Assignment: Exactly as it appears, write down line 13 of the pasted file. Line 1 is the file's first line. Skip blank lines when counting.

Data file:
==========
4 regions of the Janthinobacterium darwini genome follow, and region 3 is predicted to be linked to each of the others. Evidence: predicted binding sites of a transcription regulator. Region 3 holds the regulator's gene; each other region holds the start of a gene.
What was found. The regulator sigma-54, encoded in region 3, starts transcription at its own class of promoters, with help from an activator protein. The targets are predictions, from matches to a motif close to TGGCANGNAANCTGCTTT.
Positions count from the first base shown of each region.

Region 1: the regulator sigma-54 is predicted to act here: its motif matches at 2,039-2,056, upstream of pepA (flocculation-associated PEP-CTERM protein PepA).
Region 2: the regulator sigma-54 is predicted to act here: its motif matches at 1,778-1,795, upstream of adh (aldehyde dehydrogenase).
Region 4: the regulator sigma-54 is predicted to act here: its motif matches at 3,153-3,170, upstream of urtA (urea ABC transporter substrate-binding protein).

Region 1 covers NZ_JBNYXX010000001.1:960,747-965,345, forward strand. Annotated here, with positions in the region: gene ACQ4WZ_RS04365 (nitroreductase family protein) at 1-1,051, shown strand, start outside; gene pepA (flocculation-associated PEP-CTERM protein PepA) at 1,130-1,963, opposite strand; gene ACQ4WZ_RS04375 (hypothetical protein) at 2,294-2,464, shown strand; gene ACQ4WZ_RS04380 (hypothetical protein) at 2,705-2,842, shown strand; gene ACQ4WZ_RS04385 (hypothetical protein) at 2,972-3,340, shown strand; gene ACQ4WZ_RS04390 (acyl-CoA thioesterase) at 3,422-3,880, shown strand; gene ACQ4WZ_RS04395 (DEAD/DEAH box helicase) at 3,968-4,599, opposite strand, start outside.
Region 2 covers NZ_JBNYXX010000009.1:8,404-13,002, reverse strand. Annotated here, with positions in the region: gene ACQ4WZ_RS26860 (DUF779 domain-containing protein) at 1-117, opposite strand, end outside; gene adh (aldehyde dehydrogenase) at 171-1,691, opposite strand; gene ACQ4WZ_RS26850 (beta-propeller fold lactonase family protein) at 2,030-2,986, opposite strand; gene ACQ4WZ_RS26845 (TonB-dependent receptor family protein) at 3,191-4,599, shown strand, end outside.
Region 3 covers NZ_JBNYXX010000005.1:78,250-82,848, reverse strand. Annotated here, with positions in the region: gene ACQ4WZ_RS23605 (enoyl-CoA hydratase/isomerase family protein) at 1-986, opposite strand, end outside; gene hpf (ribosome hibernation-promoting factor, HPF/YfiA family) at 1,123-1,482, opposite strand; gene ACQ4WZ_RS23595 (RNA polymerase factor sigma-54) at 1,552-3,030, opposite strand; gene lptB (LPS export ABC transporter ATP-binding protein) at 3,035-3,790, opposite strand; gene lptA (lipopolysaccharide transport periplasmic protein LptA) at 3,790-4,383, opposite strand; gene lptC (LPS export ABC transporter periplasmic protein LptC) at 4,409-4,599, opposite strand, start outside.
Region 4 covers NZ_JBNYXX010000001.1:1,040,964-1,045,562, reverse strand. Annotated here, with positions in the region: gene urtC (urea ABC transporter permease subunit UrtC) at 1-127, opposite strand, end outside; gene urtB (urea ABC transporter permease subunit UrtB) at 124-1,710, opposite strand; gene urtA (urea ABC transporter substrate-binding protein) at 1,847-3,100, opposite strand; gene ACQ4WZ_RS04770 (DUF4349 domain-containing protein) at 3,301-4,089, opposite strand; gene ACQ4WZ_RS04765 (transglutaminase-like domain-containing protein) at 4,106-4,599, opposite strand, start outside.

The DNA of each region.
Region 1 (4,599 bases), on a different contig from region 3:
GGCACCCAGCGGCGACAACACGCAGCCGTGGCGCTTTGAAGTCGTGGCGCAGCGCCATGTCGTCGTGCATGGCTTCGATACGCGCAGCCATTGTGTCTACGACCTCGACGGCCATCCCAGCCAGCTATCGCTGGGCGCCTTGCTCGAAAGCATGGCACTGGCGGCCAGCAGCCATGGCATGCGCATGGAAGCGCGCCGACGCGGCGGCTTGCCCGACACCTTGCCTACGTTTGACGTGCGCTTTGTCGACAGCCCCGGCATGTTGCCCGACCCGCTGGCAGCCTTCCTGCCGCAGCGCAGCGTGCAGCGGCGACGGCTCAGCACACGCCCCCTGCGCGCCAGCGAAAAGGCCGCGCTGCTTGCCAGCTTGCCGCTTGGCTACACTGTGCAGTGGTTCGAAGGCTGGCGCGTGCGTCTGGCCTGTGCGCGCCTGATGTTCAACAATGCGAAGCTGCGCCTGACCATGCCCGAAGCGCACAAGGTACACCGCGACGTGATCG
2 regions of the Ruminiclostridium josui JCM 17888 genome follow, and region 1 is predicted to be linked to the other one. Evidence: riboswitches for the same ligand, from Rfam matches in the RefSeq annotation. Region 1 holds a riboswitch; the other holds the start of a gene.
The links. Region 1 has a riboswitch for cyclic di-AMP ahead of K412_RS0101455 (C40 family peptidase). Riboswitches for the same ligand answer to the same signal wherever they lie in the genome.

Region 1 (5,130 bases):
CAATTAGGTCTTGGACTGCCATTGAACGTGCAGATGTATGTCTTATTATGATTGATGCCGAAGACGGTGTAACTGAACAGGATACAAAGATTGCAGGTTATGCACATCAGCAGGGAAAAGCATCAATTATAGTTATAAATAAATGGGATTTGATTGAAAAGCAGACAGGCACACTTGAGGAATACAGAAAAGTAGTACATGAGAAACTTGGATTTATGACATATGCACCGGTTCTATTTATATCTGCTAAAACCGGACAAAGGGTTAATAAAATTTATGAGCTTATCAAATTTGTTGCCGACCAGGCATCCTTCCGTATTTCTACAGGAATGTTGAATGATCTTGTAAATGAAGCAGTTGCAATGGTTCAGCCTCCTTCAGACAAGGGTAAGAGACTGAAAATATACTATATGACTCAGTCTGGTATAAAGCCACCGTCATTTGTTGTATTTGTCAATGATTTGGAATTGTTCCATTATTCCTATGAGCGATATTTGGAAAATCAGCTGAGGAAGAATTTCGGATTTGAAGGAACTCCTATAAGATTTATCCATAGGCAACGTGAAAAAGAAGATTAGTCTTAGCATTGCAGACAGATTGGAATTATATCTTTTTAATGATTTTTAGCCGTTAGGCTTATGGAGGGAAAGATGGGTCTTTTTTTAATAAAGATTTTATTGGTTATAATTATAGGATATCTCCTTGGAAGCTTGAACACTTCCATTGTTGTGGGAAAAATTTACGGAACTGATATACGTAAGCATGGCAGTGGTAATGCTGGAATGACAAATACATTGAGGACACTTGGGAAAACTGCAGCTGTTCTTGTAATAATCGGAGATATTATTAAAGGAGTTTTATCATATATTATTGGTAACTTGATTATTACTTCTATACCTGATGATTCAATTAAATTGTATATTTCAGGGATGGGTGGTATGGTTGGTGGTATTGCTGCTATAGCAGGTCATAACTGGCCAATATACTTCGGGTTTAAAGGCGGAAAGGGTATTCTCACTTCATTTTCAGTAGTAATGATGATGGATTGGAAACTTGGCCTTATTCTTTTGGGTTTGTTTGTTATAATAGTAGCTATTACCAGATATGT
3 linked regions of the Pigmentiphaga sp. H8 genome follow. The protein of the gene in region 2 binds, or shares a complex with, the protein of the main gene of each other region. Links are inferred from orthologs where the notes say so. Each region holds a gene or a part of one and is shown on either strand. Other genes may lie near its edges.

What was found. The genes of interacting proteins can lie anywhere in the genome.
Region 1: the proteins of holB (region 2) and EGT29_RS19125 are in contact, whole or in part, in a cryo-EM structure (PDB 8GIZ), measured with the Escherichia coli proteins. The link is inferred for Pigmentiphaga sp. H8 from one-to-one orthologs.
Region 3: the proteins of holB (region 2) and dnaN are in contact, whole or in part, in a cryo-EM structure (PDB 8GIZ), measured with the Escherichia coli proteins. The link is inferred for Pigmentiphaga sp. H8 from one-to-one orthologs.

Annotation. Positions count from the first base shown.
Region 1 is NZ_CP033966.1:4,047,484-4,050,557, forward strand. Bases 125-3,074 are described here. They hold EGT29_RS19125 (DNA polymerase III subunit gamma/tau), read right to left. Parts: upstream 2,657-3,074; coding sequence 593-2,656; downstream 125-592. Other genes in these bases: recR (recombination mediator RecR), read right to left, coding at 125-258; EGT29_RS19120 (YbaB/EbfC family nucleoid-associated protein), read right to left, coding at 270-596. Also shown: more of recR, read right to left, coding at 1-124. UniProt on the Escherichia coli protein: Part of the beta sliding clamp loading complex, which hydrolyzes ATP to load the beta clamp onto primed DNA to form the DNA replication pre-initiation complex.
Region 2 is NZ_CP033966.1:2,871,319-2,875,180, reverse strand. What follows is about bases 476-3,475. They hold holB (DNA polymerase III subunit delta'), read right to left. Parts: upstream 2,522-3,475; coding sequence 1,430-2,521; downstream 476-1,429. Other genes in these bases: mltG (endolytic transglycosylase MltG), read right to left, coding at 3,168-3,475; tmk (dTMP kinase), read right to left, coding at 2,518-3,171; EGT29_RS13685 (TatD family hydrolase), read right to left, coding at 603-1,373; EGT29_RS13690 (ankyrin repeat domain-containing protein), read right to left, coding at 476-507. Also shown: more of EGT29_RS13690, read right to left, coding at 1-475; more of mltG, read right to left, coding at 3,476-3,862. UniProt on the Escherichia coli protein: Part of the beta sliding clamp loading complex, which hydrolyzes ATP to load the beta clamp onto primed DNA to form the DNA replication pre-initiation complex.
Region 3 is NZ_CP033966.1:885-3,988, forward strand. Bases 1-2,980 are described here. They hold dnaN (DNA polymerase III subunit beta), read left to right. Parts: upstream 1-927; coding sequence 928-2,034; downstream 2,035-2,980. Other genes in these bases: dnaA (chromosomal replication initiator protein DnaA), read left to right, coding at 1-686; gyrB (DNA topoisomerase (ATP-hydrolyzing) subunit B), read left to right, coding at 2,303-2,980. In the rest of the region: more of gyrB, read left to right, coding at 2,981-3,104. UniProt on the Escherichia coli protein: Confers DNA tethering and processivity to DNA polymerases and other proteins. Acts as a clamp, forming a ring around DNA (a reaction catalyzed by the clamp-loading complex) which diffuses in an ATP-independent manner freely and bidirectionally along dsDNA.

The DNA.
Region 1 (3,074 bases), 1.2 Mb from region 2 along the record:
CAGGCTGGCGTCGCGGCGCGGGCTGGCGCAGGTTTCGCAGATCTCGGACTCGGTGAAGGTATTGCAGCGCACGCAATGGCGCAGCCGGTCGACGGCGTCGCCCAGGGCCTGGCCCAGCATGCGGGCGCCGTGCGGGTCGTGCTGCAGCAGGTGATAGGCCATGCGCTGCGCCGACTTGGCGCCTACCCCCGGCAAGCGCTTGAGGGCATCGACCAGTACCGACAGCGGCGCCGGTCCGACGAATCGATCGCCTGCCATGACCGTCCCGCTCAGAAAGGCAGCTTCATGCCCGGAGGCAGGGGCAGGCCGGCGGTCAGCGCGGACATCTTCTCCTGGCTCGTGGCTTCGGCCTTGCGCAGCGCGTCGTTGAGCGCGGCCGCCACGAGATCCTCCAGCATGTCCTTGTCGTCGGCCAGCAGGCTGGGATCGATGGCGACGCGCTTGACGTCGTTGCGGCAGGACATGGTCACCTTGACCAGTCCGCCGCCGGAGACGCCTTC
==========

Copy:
GGCACCCAGCGGCGACAACACGCAGCCGTGGCGCTTTGAAGTCGTGGCGCAGCGCCATGTCGTCGTGCATGGCTTCGATACGCGCAGCCATTGTGTCTACGACCTCGACGGCCATCCCAGCCAGCTATCGCTGGGCGCCTTGCTCGAAAGCATGGCACTGGCGGCCAGCAGCCATGGCATGCGCATGGAAGCGCGCCGACGCGGCGGCTTGCCCGACACCTTGCCTACGTTTGACGTGCGCTTTGTCGACAGCCCCGGCATGTTGCCCGACCCGCTGGCAGCCTTCCTGCCGCAGCGCAGCGTGCAGCGGCGACGGCTCAGCACACGCCCCCTGCGCGCCAGCGAAAAGGCCGCGCTGCTTGCCAGCTTGCCGCTTGGCTACACTGTGCAGTGGTTCGAAGGCTGGCGCGTGCGTCTGGCCTGTGCGCGCCTGATGTTCAACAATGCGAAGCTGCGCCTGACCATGCCCGAAGCGCACAAGGTACACCGCGACGTGATCG